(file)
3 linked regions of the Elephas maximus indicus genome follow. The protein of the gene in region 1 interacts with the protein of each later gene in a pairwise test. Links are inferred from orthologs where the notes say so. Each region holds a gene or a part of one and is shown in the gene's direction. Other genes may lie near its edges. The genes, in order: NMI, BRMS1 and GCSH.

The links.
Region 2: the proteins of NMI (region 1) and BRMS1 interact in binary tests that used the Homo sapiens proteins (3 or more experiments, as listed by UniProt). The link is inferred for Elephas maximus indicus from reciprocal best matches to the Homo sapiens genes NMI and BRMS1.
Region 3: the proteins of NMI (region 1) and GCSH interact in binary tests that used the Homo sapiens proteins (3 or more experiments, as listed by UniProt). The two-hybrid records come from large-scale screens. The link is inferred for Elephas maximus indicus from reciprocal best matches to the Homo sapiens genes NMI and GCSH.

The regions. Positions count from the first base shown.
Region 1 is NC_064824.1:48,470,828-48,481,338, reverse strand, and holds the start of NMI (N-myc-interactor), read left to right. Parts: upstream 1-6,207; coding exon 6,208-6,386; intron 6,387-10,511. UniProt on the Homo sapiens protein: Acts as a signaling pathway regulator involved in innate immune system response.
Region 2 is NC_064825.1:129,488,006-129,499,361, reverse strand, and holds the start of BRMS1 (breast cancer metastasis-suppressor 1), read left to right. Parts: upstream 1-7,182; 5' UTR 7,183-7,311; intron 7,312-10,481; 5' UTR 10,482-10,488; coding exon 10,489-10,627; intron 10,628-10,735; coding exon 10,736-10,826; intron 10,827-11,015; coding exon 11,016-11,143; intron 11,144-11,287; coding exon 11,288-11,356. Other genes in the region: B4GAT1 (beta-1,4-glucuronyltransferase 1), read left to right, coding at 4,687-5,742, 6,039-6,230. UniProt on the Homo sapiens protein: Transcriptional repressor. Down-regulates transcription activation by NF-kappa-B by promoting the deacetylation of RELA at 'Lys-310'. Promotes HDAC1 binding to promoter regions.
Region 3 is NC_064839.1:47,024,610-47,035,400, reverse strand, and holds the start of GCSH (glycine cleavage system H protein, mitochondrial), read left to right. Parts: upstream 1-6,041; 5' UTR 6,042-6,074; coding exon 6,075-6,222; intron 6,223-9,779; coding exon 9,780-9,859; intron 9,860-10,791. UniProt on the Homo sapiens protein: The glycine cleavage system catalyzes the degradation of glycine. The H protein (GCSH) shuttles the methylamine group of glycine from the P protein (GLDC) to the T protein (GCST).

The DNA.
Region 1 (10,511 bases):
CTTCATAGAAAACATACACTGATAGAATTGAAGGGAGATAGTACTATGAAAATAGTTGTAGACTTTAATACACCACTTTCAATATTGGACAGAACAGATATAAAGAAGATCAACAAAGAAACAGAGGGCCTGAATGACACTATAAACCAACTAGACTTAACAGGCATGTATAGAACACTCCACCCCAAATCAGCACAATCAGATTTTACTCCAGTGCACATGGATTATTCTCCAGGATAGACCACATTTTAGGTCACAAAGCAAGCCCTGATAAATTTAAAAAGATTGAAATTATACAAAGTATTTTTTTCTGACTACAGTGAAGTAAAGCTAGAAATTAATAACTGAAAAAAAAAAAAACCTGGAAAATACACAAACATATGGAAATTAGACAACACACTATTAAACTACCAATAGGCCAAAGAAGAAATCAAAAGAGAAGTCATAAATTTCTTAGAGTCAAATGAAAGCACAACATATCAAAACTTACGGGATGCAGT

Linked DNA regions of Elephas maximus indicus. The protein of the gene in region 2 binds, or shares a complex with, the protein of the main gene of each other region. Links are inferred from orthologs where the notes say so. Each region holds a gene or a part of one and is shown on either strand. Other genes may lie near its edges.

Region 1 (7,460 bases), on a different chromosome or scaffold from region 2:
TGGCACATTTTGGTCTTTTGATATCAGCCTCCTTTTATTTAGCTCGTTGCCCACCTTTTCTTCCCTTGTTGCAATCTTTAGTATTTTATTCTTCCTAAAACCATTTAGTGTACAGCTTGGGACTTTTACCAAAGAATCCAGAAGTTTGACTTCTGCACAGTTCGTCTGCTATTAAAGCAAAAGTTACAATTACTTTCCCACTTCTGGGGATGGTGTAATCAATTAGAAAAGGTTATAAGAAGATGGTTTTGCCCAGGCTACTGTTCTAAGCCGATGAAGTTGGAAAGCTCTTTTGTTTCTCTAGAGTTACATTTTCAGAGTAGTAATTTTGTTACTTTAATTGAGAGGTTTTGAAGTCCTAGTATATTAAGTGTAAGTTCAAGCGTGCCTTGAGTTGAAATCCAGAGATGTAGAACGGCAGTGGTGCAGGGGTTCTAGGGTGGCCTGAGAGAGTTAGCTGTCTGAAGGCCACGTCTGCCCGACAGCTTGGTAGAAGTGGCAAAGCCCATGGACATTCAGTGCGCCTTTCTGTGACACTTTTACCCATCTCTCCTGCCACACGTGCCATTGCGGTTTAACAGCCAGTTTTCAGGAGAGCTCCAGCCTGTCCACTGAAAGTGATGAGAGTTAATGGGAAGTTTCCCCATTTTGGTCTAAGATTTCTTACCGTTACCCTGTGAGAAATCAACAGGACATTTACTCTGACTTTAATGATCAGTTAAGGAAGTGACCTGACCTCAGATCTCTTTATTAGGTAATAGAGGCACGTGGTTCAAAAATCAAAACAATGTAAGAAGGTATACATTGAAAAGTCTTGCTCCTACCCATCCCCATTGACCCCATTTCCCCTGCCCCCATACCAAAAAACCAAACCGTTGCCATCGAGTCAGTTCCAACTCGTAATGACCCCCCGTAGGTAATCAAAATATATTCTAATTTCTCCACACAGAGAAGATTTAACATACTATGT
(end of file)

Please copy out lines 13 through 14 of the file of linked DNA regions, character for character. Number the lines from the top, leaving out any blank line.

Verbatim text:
Region 1 (7,460 bases), on a different chromosome or scaffold from region 2:
TGGCACATTTTGGTCTTTTGATATCAGCCTCCTTTTATTTAGCTCGTTGCCCACCTTTTCTTCCCTTGTTGCAATCTTTAGTATTTTATTCTTCCTAAAACCATTTAGTGTACAGCTTGGGACTTTTACCAAAGAATCCAGAAGTTTGACTTCTGCACAGTTCGTCTGCTATTAAAGCAAAAGTTACAATTACTTTCCCACTTCTGGGGATGGTGTAATCAATTAGAAAAGGTTATAAGAAGATGGTTTTGCCCAGGCTACTGTTCTAAGCCGATGAAGTTGGAAAGCTCTTTTGTTTCTCTAGAGTTACATTTTCAGAGTAGTAATTTTGTTACTTTAATTGAGAGGTTTTGAAGTCCTAGTATATTAAGTGTAAGTTCAAGCGTGCCTTGAGTTGAAATCCAGAGATGTAGAACGGCAGTGGTGCAGGGGTTCTAGGGTGGCCTGAGAGAGTTAGCTGTCTGAAGGCCACGTCTGCCCGACAGCTTGGTAGAAGTGGCAAAGCCCATGGACATTCAGTGCGCCTTTCTGTGACACTTTTACCCATCTCTCCTGCCACACGTGCCATTGCGGTTTAACAGCCAGTTTTCAGGAGAGCTCCAGCCTGTCCACTGAAAGTGATGAGAGTTAATGGGAAGTTTCCCCATTTTGGTCTAAGATTTCTTACCGTTACCCTGTGAGAAATCAACAGGACATTTACTCTGACTTTAATGATCAGTTAAGGAAGTGACCTGACCTCAGATCTCTTTATTAGGTAATAGAGGCACGTGGTTCAAAAATCAAAACAATGTAAGAAGGTATACATTGAAAAGTCTTGCTCCTACCCATCCCCATTGACCCCATTTCCCCTGCCCCCATACCAAAAAACCAAACCGTTGCCATCGAGTCAGTTCCAACTCGTAATGACCCCCCGTAGGTAATCAAAATATATTCTAATTTCTCCACACAGAGAAGATTTAACATACTATGT